We need to talk about dental insurance.  Very few people fully understand how dental insurance plans work. The biggest pill to swallow is that every dental insurance policy differs. To help, we’ll discuss some terms that conform across most plans. However, each policy retain the right to include a different definition, which can make a world of difference as to how the plan actually operates.




Just because you’re paying for dental insurance does that mean you have coverage? If you’re paying for dental insurance you at least have some coverage but all the benefits may not immediately kick in because there may be a waiting period.

The insurance company wants to retain your business but if you’re new to the plan it may withhold some benefits as they don’t want to pay for everything right away and then you leave the plan because you received what work you wanted or needed. The waiting period entices you to stay and each year the benefits get richer. In the beginning they won’t pay for implants; a couple of years later it becomes a richer benefit plan so they’ll put some money towards implants. Waiting periods range from 6 to 12 months before any standard work can be done. Waiting periods for major work are typically longer and can be up to two years. These periods are set in place by insurance companies to guarantee they’ll profit off a new account and to discourage people from applying for a new policy to cover impending procedures.


An insurance deductible is the minimum that must be paid before the insurance policy pays for anything. For example if the deductible is $200 and the covered individual’s procedure is $178, the insurance does not kick in, and the individual pays the entire amount. Co-pays, which are a set dollar amount, may also be required at the time of the procedure.

If a deductible is met, most policies only cover a percentage of the remaining costs. The remaining balance of the bill paid by the patient is called co-insurance, which typically ranges from 20 to 80% of the total bill.


Dental procedures covered by insurance policies are typically grouped into three categories of coverage: preventative, basic and major. Most dental plans cover 100% of preventative care such as annual or semi-annual office visits for cleaning, X-rays and sealants. The coverage for the exam can vary as well.  Dentists normally do 3 different types of exams, the comprehensive, the limited exam and the periodic exam.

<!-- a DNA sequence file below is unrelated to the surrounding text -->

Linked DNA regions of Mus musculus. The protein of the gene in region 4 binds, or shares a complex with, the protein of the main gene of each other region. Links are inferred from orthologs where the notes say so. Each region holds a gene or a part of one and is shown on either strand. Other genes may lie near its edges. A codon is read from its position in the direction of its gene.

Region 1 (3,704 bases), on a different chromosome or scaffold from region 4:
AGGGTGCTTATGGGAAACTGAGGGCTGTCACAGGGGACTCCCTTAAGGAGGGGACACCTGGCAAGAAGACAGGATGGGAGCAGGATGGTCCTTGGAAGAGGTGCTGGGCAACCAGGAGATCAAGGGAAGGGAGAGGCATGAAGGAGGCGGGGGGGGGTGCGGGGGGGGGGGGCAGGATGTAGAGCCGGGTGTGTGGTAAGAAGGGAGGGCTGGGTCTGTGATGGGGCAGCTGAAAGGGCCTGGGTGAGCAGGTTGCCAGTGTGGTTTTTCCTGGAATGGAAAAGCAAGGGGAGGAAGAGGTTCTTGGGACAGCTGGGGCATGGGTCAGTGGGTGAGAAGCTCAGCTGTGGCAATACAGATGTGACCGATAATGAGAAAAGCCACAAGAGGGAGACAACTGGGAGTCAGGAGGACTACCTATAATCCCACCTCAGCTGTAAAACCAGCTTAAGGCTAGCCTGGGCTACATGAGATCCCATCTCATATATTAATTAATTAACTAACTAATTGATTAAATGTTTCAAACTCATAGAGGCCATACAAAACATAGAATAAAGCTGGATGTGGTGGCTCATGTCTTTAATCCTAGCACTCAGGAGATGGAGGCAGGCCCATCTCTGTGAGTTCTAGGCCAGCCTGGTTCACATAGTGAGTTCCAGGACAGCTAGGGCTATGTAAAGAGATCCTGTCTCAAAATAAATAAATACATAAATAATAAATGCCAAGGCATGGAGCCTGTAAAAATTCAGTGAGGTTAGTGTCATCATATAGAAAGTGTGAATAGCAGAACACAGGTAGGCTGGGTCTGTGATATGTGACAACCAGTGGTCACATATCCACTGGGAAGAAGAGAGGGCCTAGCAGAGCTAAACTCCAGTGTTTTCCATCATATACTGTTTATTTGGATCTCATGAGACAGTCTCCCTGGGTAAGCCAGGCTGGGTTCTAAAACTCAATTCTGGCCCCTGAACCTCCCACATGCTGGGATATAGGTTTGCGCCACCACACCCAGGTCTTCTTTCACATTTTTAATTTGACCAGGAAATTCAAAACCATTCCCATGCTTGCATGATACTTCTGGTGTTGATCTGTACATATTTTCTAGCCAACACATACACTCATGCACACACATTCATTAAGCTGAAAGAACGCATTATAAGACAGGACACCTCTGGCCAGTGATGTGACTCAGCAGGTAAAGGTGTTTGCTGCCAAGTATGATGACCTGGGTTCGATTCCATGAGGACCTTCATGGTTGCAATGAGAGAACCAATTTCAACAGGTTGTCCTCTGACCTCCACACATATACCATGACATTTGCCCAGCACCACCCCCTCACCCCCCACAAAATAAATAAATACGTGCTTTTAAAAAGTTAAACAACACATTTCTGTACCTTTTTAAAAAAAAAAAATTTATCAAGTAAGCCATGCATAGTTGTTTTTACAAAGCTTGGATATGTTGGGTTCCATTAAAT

The comprehensive exam is exactly like it sounds, this is the ideal examination, for it is the most extensive dental examination. The dentist will perform a comprehensive hard and soft tissue examination that includes: oral cancer screening examination; mouth- mirror, explorer, and periodontal probe examination; adequate natural or artificial illumination; panographic or full-mouth, pericapical, and posterior bitewing radiographs; blood pressure recording; and when indicated, percussive, thermal and electrical test. Included are those lengthy clinical evaluations required to establish a complex clinical diagnosis and the formulation of a total treatment plan. For example: treatment planning for full-mouth reconstruction; determination of the etiology or differential diagnosis of a patient’s chief complaint, such as temporomandibular joint (TMJ) dysfunction and associated oral facial pain; or lengthy history taking relative to determining a diagnosis. Comprehensive, right?  The number of comprehensive exams is limited to one every 3 years in many cases.

The limited exam is also how it sounds. The limited exam concentrates on a specific problem and the exam just concentrates on the specific problem the patient is having. There are many insurance companies that will not pay for the limited exam.

The periodic exam is a benchmark examination. Your first exam is the comprehensive, your next teeth cleaning will be a periodic exam and the periodic exam is then done on each hygiene appointment. As your teeth have been initially charted the benchmark serves to record any changes as a benchmark. This is usually paid with your cleaning.

Basic procedures are treatment for gum disease, extractions, fillings, and root canals, with deductibles, co-pays and coinsurance determining the patient’s our-of-pocket expenses. Most insurance policies cover 70 to 80% of these procedures, with patients paying the remainder.

Major procedures such as crown, bridges, inlays and dentures are typically only covered at a high-copayment, with the patient paying more out-of-pocket expenses than other procedures. Every policy differs in how procedures are categorized as preventative, basic and major, so it is important to understand what is covered when comparing policies. Percentage of coverage can also fluctuate to a large degree. Some policies group root canals as major procedures, while others treat them as basic procedures and cover much more of the cost.